Fourth Sunday of Advent
Micah 5:2-5a; Luke 1:39-55
The Fourth Sunday of Advent is very often skipped and combined with Christmas celebration in cultures that are not predominantly Christian. Here in Taiwan, Christmas is not a national holiday, so people need to work on and around Christmas days as usual. There is also no break for Mary. She is pregnant and bearing a child. There’s no holiday for her in nurturing a life which is already leaping, bouncing, and forming in her womb, causing her all the changes and discomfort in her whole body’s various systems.
Bearing a child in the body is such a miraculous experience of human flourishing and participation in God’s creation. It is also an experience that is very special yet very common to the female gender. Nevertheless, it is not just a personal effort. Mary visited Elizabeth just as pregnant women need all kinds of help from family members as well as friends and neighbours. Joseph participated silently in the upbringing of Jesus.
Being able to bring up and nourish Jesus is very special for Mary and Joseph. Christians today can also participate in the continuing creation of God by responding to Jesus’ call to nourish and bring up a vision which takes much effort without breaks and will bring changes and discomfort to our bodies. For such participation to work: we must be willing to give up control; we have to work in partnership with others for a life-flourishing world and must stop and like Mary praise God for all the wonders we on our own cannot do.
And lest we forget, it is not in central Jerusalem, but in small town Bethlehem; not in imperial houses, but in mangers on the peripheries, where God is at work creating and nourishing a new world order. God is continuing to turn the world upside down to create a world of justice and peace.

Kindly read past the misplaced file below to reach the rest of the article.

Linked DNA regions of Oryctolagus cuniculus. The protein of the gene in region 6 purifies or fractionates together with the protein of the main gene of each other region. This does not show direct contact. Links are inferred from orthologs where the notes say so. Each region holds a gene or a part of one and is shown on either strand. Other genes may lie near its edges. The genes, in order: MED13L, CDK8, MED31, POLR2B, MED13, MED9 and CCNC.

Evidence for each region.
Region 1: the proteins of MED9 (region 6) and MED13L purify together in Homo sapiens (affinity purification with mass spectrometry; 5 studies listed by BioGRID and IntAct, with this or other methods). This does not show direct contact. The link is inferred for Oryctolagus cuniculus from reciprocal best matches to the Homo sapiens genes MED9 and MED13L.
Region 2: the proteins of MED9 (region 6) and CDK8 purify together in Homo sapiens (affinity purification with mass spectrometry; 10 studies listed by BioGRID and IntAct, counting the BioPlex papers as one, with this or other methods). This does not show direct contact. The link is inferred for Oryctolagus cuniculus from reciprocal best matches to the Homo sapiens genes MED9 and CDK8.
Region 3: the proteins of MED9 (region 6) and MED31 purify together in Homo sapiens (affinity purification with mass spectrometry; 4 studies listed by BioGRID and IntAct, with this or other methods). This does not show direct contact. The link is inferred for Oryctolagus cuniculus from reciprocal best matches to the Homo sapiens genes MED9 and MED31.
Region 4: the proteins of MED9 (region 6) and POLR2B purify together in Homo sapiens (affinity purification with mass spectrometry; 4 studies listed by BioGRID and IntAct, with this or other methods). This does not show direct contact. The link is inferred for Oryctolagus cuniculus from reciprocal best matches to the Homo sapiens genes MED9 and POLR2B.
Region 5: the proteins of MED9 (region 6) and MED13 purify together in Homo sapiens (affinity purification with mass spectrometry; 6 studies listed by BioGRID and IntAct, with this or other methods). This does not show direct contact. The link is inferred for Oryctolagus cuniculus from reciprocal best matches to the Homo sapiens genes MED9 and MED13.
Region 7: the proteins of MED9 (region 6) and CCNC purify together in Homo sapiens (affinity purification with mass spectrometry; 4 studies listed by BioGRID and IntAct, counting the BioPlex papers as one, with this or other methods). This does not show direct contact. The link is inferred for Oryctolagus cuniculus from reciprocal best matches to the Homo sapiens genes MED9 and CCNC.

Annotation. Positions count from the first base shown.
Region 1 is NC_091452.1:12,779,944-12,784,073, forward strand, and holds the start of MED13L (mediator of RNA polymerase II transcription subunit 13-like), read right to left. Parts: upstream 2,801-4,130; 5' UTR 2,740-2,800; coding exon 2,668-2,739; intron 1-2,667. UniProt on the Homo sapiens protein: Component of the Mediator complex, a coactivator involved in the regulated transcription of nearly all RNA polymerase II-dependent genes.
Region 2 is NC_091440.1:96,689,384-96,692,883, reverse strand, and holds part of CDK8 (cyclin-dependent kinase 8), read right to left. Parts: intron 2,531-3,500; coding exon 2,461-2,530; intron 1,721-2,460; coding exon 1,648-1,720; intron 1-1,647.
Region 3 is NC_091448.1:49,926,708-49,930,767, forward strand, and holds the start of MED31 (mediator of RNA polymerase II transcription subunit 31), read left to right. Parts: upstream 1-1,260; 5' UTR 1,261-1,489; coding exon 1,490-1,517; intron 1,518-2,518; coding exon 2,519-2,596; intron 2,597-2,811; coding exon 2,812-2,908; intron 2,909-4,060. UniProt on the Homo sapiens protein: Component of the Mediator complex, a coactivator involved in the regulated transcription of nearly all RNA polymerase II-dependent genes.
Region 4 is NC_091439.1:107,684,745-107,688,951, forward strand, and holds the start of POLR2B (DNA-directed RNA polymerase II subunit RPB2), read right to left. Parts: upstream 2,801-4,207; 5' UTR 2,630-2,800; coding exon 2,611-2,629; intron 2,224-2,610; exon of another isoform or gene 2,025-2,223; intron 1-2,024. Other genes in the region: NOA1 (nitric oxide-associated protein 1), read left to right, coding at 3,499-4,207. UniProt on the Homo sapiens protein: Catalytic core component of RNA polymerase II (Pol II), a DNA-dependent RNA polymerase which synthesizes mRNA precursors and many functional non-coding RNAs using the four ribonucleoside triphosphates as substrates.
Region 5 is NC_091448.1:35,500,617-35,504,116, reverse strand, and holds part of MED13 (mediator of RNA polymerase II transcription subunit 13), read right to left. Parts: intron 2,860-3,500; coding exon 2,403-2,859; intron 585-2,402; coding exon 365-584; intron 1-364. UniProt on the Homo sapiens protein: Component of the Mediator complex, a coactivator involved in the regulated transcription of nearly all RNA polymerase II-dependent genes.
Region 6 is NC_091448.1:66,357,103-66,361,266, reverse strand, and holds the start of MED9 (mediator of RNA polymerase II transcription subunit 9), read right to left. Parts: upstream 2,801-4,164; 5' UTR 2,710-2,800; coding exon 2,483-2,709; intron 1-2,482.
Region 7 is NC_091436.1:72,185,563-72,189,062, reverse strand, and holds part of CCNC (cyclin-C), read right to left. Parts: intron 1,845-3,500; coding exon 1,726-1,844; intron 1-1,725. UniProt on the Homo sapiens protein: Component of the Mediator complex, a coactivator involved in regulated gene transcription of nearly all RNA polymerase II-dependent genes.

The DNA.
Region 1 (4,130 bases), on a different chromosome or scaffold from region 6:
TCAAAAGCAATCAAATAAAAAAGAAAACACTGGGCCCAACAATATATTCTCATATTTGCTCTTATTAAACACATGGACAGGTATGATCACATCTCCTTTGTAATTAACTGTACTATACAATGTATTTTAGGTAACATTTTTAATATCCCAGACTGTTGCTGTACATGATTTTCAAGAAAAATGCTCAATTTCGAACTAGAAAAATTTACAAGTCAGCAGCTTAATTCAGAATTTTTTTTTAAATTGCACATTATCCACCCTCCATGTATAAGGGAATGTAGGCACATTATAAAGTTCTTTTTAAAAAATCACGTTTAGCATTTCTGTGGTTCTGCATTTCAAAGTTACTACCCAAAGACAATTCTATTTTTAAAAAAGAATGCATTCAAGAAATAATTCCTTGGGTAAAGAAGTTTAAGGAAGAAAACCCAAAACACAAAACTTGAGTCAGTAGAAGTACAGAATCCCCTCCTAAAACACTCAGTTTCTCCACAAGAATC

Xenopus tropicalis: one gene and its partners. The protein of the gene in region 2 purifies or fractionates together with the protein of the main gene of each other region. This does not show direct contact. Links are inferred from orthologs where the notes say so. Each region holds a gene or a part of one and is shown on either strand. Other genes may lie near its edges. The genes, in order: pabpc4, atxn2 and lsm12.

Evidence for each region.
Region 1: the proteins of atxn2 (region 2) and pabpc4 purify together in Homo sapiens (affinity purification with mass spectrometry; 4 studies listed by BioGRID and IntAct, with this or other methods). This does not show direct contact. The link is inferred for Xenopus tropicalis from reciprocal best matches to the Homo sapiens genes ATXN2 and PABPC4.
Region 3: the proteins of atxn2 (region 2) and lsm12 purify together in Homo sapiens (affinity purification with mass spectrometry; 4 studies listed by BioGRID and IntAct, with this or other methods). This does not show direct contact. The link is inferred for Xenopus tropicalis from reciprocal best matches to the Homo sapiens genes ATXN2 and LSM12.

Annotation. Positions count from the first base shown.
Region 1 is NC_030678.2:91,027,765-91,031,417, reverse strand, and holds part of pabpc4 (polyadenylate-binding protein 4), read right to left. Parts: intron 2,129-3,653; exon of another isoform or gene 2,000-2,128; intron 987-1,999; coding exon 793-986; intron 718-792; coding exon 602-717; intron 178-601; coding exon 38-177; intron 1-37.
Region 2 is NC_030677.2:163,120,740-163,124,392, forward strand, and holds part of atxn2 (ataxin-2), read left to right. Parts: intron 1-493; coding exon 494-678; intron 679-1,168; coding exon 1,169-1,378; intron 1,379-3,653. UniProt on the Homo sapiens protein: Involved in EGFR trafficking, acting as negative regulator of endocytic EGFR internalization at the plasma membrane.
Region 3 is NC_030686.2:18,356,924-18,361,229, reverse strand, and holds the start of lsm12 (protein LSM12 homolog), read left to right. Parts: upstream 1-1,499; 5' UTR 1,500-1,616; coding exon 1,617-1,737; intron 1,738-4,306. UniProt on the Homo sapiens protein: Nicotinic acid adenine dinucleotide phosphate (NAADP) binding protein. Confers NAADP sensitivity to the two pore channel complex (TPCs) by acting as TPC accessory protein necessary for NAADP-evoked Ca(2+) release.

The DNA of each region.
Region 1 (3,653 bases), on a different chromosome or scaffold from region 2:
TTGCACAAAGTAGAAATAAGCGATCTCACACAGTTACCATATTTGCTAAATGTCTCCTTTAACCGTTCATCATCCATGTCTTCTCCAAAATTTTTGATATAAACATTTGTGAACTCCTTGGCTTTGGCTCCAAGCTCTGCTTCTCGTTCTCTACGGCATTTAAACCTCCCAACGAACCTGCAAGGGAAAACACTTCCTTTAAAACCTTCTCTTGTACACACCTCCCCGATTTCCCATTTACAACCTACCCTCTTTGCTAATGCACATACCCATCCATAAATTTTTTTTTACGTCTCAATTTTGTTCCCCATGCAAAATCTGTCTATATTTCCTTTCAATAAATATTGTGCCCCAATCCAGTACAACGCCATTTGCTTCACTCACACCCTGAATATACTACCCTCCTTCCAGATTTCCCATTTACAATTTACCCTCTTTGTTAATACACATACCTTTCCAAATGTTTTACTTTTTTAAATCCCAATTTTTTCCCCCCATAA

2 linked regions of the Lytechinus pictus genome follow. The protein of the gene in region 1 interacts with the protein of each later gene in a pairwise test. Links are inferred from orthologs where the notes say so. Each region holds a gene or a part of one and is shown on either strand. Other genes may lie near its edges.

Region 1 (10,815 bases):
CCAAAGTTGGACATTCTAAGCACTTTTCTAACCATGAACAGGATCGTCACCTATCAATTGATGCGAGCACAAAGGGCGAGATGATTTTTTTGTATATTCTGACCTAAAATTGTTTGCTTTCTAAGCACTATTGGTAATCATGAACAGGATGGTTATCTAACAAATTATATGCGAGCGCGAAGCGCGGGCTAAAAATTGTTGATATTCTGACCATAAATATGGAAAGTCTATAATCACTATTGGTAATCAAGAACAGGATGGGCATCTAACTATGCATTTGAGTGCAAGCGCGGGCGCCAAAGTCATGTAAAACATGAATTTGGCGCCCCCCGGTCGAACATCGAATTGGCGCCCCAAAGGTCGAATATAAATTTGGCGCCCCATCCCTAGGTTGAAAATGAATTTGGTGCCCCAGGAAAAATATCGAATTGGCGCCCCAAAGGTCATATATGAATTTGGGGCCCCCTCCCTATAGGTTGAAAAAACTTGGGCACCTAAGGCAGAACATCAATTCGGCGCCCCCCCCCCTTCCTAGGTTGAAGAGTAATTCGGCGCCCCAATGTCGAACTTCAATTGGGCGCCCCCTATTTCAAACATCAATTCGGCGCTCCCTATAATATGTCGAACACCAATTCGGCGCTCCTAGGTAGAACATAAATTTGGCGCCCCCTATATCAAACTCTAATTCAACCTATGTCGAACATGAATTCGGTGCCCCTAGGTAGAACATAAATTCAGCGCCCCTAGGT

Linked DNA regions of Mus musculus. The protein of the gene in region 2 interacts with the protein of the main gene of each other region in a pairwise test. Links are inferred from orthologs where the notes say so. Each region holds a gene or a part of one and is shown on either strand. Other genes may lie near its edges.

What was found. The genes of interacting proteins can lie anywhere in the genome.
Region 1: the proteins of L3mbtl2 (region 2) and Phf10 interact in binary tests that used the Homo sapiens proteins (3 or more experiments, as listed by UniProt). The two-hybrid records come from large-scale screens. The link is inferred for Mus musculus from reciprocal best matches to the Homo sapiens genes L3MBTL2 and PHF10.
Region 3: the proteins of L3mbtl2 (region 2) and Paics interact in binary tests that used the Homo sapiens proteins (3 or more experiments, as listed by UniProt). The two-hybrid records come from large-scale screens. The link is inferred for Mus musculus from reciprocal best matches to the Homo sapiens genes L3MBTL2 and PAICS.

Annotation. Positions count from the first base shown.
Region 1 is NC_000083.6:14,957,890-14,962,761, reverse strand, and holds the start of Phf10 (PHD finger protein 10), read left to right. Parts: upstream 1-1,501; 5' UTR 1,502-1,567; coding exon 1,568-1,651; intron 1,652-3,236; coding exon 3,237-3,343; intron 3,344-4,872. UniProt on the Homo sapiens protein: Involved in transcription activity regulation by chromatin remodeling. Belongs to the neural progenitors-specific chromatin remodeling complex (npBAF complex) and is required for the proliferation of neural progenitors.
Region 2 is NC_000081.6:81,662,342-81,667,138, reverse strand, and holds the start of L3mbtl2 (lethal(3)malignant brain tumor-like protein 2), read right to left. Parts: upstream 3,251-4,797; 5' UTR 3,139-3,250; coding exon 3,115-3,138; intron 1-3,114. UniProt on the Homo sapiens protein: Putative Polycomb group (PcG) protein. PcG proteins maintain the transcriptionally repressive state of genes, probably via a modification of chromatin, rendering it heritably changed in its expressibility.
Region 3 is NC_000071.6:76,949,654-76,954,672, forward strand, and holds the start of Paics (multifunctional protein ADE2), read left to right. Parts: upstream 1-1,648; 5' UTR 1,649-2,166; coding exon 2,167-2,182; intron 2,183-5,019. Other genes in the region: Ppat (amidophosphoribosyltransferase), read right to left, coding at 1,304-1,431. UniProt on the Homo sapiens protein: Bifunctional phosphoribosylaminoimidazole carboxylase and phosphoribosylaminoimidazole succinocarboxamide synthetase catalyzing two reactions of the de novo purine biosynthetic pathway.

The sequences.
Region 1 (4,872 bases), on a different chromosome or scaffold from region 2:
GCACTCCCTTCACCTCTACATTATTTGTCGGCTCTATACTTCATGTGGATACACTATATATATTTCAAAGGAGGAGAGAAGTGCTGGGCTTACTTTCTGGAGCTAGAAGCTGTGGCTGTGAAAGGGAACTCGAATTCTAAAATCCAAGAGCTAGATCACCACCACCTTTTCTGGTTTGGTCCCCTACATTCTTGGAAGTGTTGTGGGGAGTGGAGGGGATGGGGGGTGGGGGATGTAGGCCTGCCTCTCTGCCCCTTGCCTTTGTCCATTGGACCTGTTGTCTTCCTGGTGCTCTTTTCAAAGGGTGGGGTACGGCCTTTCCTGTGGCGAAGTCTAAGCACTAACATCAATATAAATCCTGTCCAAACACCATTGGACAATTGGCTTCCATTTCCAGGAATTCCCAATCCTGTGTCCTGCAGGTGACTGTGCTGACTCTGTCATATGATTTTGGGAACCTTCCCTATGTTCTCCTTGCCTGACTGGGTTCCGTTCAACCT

-Lian Chin-Siong, Presbyterian Church in Taiwan
Lord, in our mundane and everyday lives, you come to us and create within us something new. Lord, as Mary and Joseph bear Jesus, may you also use us to bring about your kingdom. May you help us to glorify you even if glorifying you causes discomfort to our bodies. Amen.
Partner in Mission
Dear almighty God, We commend to you all the theological students in our member churches and in the wider ecumenical fellowship. Let them be rooted in their faith and spirituality but at the same time be open and respectful towards other traditions, theologies and also religious faiths. Help us to accept the diversity of the Christian faith and see it as a gift, which shows us the beauty of your creation. Let us recognise this diversity as a blessing which enriches us and unites us. Dear creator of all, we ask you to forgive us whenever we have thought a great deal of ourselves and looked down on others by not addressing them respectfully and humbly. Forgive us, Lord. Amen.
May you free the Christian churches from attempts at demarcation and open them to an ecumenism in which the common core truths are witnessed to and lived out together. Give the Christian churches the spirit of brotherhood, so that they may be a mouthpiece for charity, justice and peace. May you encourage church decision-makers to actively seek unity in ecumenism. Please gather the Christian churches together in one house of ecumenism and give new impulses in cooperation which will advance the path of reconciliation. Move the various Christian churches to deal with each other in a spirit of love and to grow towards a reconciled diversity, for which many people long for. We ask that you lead your church, which exists in so many forms in your world, on the path to unity. In Jesus’ name we pray, Amen.
Hundreds of refugees have died in the Mediterranean and in the middle of Europe in recent days. These people died not only because their boats were too old, but also because they were denied a safe route to Europe. We ask for forgiveness for the people and institutions who close their doors to refugees. We remember all the dead – including those we do not yet know about who are “disappearing” unnoticed. May you stand by their relatives and friends who now have to cope with this heavy loss. Accompany those who are waiting in their home countries with uncertainty for news of their refugee relatives. Lord, your son Jesus Christ was himself a refugee after his birth. You know the situation of the millions of people who are fleeing. In Jesus’ name we pray, Amen.
Benjamin Simon, Partner in Mission (Ecumenical – World Council of Churches)
Image credit: Benjamin Simon